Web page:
But it’s not only the demand for women to fill combat positions that continues to increase, so does the demand for intelligence gathering in light of increased threats on Israel’s borders and the continuing wave of violence in the West Bank and across the country.
The IAF’s first operational mission took off from the airbase in December 1947 to rescue an injured soldier south of Beersheba, it has since carried out thousands of missions and trained hundreds of thousands of soldiers.
Israel Air Force’s intelligence gathering aircraft are increasing their number of complex reconnaissance missions in the air, with the “First” Squadron clocking at least 6,000 hours in 2016 alone.
“We fly where and when we need to and are managing the risks around us while knowing where the enemy is,” the senior officer said.
The “First” Squadron and the “Kings of the Air” Squadron from Sde Dov execute reconnaissance missions with the Beechcraft- 200 “Zofit”, Beechcraft King Air C-12 “Kukiya” and Beechcraft A-36 “Hofit” aircraft. The aircraft are versatile, gathering both visual intelligence as well as signal intelligence with advanced cameras and electro-optic sensors installed on their underbellies making them some of the most advanced manned surveillance planes in the world.
The intelligence gathering planes of the “First” and “Kings of the Air” Squadron based out of Sde Dov take off several times a day and operate alongside other divisions of the IAF, such as the UAV and Helicopter Divisions. According to the senior officer, these planes alongside UAVs, or unmanned aerial vehicles, are instrumental in Israel’s intelligence gathering capabilities, “making our part of the puzzle as clear as it can be.”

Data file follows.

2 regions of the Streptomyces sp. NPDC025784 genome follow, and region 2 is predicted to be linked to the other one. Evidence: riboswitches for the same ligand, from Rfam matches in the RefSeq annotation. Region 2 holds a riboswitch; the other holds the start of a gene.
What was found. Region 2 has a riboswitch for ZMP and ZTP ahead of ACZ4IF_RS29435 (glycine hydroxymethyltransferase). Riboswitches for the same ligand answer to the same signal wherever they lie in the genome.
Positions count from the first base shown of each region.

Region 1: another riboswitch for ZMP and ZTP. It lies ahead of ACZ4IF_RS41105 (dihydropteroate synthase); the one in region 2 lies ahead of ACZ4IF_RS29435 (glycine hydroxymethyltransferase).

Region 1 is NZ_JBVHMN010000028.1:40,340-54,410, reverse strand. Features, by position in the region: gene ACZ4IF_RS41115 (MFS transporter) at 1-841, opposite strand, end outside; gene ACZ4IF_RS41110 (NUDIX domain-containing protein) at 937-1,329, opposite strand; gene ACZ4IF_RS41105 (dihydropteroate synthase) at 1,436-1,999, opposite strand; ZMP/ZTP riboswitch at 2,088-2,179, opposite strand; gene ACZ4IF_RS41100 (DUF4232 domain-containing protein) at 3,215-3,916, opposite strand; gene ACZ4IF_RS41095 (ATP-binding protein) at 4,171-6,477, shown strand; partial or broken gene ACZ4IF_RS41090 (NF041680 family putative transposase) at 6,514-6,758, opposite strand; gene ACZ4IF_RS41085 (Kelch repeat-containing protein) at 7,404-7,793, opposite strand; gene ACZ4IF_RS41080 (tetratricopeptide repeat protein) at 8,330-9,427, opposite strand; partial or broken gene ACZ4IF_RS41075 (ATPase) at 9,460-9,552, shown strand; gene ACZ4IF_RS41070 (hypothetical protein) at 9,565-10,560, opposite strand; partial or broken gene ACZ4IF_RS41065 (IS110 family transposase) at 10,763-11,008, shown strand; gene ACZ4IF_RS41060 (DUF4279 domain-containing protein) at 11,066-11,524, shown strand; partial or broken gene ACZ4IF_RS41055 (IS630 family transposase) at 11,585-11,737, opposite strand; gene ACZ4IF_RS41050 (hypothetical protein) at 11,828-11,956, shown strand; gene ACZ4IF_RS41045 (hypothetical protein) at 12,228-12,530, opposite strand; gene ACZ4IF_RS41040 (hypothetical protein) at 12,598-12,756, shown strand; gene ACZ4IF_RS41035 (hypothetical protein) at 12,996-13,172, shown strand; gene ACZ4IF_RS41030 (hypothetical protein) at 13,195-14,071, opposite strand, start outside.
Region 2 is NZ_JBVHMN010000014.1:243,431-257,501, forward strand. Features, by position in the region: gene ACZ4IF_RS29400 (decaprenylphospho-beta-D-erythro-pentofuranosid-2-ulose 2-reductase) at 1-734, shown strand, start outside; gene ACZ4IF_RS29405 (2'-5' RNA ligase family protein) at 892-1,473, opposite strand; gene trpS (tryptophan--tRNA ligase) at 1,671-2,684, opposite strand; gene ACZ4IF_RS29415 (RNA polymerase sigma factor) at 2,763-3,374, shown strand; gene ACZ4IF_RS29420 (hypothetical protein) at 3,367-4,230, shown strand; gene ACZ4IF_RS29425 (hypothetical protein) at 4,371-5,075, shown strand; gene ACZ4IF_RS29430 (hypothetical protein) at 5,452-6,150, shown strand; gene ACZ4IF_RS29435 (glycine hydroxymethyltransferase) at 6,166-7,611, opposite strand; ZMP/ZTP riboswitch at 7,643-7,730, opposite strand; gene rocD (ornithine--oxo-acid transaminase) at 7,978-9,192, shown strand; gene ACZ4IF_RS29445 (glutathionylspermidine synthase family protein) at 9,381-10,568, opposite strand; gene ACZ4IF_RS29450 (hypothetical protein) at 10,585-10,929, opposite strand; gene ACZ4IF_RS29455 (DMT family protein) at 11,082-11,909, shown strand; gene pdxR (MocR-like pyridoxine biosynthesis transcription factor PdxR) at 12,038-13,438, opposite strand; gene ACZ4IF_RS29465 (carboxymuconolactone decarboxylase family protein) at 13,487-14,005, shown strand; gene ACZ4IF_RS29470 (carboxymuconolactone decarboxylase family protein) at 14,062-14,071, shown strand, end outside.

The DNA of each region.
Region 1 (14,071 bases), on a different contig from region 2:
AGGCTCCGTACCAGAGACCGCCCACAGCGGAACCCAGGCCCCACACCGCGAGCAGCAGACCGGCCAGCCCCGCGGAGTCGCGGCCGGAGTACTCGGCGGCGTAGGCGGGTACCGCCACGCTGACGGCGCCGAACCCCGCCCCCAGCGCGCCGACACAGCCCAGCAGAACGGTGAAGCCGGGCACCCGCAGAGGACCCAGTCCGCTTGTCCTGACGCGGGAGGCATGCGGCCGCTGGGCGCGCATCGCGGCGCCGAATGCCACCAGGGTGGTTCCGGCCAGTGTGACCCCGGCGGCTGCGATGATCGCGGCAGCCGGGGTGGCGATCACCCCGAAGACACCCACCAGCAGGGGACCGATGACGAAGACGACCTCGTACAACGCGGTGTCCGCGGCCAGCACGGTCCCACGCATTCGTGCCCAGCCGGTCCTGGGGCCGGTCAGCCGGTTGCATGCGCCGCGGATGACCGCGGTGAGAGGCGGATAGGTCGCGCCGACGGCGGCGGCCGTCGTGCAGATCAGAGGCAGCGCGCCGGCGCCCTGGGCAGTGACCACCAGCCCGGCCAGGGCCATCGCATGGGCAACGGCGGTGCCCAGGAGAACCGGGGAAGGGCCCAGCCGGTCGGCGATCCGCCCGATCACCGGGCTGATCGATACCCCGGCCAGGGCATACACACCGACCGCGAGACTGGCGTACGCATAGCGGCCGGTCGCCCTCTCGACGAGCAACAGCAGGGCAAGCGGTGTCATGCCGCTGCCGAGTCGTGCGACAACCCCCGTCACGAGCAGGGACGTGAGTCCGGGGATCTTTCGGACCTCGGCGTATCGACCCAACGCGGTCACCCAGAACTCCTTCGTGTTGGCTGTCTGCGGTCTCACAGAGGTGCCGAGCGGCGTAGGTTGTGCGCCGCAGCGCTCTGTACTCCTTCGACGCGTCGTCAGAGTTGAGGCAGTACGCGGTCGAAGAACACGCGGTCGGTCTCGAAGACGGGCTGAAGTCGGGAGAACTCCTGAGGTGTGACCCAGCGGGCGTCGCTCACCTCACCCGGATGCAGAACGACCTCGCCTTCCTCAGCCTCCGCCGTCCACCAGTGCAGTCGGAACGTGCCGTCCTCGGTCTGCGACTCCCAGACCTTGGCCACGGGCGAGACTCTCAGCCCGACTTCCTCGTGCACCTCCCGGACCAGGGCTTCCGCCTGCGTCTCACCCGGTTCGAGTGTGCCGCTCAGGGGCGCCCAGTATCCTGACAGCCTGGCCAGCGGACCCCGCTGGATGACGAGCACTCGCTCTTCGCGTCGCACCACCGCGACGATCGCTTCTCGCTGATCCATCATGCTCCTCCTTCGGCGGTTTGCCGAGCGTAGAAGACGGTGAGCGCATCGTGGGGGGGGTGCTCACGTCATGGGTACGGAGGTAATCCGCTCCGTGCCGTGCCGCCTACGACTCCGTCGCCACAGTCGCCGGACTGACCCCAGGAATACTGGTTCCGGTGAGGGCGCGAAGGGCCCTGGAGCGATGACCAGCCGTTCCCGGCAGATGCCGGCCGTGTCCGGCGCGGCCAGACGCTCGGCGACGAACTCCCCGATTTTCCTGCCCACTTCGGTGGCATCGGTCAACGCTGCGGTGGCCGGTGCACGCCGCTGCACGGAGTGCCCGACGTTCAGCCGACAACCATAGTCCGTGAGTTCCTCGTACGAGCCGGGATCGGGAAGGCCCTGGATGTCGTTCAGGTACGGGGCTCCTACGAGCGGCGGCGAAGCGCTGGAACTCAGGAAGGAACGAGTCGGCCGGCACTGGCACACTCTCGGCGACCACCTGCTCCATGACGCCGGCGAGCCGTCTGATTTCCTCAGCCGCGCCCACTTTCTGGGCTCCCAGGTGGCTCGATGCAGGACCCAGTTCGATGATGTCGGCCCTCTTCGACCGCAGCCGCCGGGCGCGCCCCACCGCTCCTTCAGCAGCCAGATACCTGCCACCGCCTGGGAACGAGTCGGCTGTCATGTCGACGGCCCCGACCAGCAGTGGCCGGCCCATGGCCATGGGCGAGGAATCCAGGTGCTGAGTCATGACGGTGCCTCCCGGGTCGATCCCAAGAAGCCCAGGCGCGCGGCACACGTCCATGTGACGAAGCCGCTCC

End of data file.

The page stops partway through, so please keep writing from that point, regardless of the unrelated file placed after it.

While some weather conditions might negatively affect the cameras, intelligence gathering missions take place at all hours of the day, with several reconnaissance planes in the air at all times.
“Israel is a UAV superpower, one of the best in the world,” he said, emphasizing that “the fusion of UAVs and piloted aircraft gives Israel the best possible intelligence coverage. We are able to get the best intelligence for leaders to make the best decisions in a region which is filled with upheaval.”
According to the senior officer one of the main challenges for the next generation of pilots is to train for the next war which will be completely different than in the past.
“We are living in a historical decade where everything in the Middle East is changing, the superpowers, the local powers, and religious powers are all changing,” the senior IAF officer said. “What happened in 2010 across the Middle East, you can call it ‘Arab Spring’ or now the ‘Arab Winter’ but I call it ‘50 Shades of Black,’” he said, referring to the various jihadist groups across the region.
“We cannot ignore what is going on around us. Each side is learning and therefore we must not only stay one step of our enemy but 100 steps ahead of the threat we think the enemy might have,” he said. “We are very adaptive and rational in facing regional steps and revolutionary steps are being taken to keep our qualitative military edge.”
But the base is set to close and be moved to Hatzor Airbase near Ashdod in January 2019.
“I’m very enthusiastic about the move, operationally it’s better, there are longer runways and it’s not hybrid (referring to the civilian part of the airport). While there may be logistical issues at the beginning, in the end, the air force will have better operational capabilities.”